A reader of my recent article on when to take Social Security benefits asked whether my analysis would change if a person does not retire at age 66 and plans to work until age 70—and is earning more now than he expects to earn at retirement. That’s a good question. (more…)
In January, it emerged that Shell UK had become the latest—and probably the last—company in the UK’s FTSE 100 Index to announce it was closing its defined benefit (DB) pension scheme to new members. The news points up a dilemma facing the trustees of many large corporate pension providers.
The US government’s housing finance policies in recent decades can be summarized by one simple phrase: quantity over quality. The implicit goal was to increase the quantity of housing finance by keeping mortgage rates low and promoting wider home ownership. For several decades, the system worked. But if we view the long-term stability of home prices as one measure of the quality of housing finance, those policies now don’t look so successful. (more…)
Two-thirds of US defined contribution (DC) plan participants say that a secure retirement income stream is the most important feature they’re looking for, as we noted in our seventh annual survey report. But US workers rarely convert their retirement savings to lifetime income by purchasing a traditional fixed annuity. What’s standing in the way?
History suggests that reports of active management’s death are premature. In fact, conditions appear ripe for a comeback, as my colleague Scott Wallace ably explained in a recent article for Institutional Investor.com’s Global Market Thought Leadership blog, attached below.
- Market reaction to S&P’s decision to downgrade several euro-area countries last week has been rather muted, probably because the move was not really a surprise. Still, I think euro-area governments should pay close attention to the rating agency’s reasoning.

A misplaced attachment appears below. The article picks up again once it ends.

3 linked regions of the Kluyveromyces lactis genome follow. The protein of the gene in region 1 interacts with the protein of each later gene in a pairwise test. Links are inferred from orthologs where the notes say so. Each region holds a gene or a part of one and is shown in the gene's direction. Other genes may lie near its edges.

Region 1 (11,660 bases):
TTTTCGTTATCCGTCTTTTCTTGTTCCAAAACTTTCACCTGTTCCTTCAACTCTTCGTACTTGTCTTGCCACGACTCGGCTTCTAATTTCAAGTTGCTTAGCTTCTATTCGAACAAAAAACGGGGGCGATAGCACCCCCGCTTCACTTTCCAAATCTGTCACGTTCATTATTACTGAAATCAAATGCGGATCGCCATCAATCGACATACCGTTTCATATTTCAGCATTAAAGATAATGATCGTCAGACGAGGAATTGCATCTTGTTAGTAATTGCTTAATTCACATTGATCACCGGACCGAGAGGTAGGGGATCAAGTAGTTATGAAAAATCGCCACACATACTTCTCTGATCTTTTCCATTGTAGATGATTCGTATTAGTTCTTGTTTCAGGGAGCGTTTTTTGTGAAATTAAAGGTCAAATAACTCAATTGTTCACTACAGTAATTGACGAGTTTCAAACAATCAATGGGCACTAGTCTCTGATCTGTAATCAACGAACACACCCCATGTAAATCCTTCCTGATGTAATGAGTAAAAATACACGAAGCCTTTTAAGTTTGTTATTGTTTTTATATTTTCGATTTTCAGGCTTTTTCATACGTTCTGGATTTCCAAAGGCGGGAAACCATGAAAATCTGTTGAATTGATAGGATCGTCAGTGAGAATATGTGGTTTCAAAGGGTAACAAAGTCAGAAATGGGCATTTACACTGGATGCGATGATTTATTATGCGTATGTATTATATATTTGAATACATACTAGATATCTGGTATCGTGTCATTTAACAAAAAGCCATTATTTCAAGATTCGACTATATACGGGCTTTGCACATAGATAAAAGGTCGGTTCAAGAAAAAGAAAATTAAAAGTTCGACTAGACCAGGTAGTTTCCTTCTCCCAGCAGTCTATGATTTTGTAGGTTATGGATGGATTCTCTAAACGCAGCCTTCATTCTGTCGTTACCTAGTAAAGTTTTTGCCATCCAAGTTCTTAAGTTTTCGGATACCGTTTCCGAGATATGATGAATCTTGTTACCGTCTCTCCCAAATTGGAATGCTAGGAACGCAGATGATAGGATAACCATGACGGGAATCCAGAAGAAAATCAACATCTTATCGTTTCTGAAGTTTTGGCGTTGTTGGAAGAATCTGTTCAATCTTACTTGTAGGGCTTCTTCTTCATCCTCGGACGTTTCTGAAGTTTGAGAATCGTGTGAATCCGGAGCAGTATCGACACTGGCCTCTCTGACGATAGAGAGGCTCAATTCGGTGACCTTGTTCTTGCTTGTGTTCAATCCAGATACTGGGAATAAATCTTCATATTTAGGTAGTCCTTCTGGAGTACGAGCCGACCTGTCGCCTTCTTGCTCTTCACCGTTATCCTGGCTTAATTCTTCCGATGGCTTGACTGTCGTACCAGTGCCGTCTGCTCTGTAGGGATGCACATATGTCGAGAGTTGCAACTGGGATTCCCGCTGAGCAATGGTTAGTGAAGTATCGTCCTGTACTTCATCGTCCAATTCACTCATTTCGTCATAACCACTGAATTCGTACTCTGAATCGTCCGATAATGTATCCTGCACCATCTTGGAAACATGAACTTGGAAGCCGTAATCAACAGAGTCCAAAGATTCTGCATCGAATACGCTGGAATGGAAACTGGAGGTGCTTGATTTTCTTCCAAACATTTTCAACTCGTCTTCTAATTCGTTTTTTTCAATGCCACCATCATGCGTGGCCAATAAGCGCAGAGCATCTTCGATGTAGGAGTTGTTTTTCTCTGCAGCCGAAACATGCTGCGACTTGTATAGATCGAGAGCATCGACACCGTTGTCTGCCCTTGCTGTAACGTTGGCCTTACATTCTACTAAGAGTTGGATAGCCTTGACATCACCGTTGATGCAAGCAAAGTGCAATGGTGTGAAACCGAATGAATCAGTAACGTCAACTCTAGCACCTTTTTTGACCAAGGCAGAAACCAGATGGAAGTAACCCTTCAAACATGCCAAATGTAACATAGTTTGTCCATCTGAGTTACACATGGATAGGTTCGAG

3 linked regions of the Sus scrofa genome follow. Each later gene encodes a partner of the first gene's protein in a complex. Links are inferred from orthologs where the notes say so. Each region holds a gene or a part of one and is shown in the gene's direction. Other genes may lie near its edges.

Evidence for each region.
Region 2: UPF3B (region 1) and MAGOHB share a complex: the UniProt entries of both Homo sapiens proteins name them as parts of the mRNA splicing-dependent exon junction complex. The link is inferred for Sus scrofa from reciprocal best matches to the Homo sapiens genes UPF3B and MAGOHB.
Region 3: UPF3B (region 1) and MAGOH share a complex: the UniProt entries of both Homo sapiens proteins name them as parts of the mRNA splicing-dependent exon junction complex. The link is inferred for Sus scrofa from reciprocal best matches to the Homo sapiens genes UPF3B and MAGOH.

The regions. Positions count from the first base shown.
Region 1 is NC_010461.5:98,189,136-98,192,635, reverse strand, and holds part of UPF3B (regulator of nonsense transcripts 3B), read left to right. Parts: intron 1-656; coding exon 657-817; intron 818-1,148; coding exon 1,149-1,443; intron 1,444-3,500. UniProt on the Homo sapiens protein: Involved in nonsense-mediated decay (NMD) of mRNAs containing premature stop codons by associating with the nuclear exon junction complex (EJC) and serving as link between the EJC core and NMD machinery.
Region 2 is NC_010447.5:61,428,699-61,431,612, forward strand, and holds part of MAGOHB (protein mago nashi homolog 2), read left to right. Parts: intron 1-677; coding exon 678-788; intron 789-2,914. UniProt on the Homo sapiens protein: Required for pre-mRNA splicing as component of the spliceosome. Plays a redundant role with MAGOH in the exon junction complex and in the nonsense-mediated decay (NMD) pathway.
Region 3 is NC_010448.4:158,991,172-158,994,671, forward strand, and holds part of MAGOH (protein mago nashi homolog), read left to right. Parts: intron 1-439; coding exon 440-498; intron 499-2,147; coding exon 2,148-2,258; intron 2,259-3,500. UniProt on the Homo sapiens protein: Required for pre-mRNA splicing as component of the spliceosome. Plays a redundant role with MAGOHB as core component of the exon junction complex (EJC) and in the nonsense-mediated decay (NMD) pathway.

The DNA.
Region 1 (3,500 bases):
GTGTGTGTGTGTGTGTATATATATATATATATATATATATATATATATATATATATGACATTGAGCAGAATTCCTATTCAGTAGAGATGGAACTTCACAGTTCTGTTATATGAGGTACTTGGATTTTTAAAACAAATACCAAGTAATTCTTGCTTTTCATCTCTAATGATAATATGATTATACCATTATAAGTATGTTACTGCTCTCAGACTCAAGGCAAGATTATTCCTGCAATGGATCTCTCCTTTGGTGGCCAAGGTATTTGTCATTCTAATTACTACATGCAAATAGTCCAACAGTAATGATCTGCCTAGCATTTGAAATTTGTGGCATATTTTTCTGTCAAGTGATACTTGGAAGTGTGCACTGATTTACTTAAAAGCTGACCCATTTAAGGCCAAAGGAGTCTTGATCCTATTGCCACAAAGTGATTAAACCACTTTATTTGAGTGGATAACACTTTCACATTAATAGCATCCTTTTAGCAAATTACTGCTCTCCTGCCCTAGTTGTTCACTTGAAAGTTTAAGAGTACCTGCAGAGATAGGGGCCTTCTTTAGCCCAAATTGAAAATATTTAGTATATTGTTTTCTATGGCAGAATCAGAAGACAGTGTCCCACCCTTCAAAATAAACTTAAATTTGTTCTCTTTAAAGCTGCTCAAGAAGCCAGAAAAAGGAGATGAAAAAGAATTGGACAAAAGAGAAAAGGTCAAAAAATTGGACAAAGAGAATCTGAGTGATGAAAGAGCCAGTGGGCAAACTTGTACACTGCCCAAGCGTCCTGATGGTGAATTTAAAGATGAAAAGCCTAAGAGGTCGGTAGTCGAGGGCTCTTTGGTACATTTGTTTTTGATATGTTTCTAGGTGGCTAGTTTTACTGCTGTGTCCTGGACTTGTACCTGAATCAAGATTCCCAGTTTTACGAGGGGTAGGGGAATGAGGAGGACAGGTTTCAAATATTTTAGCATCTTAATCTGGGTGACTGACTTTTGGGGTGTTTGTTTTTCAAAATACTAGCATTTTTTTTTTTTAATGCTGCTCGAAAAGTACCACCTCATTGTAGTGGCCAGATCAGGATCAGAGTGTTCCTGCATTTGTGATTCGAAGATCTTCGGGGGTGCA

A debate is raging about whether the US government’s significant role in housing finance is sustainable. In future articles, I will explain in detail why we believe the private sector needs to play a greater role in the future of housing finance. But for now, let’s take a step back and ask a key question. Is government involvement in the US housing market necessary at all?
The current sovereign-debt crisis in Europe is raising long-term questions about some of the bedrocks of finance and investment theory. Namely, are the concepts of a “risk-free rate” and “risk-free assets” still meaningful when the creditworthiness of so many developed countries is under threat?
Many aspects of the Dodd-Frank Wall Street Reform and Consumer Protection Act of 2010 could go a long way toward protecting investors and American taxpayers from a repeat of the 2008 financial crisis. But, as written, some provisions of the law and proposed implementing regulations could significantly harm investors by driving up trading costs and reducing liquidity.
Last month, I wrote that even great investors are very likely to underperform in one of the next three-years periods. Here’s some historical evidence that even champs can sometimes look like chumps. (more…)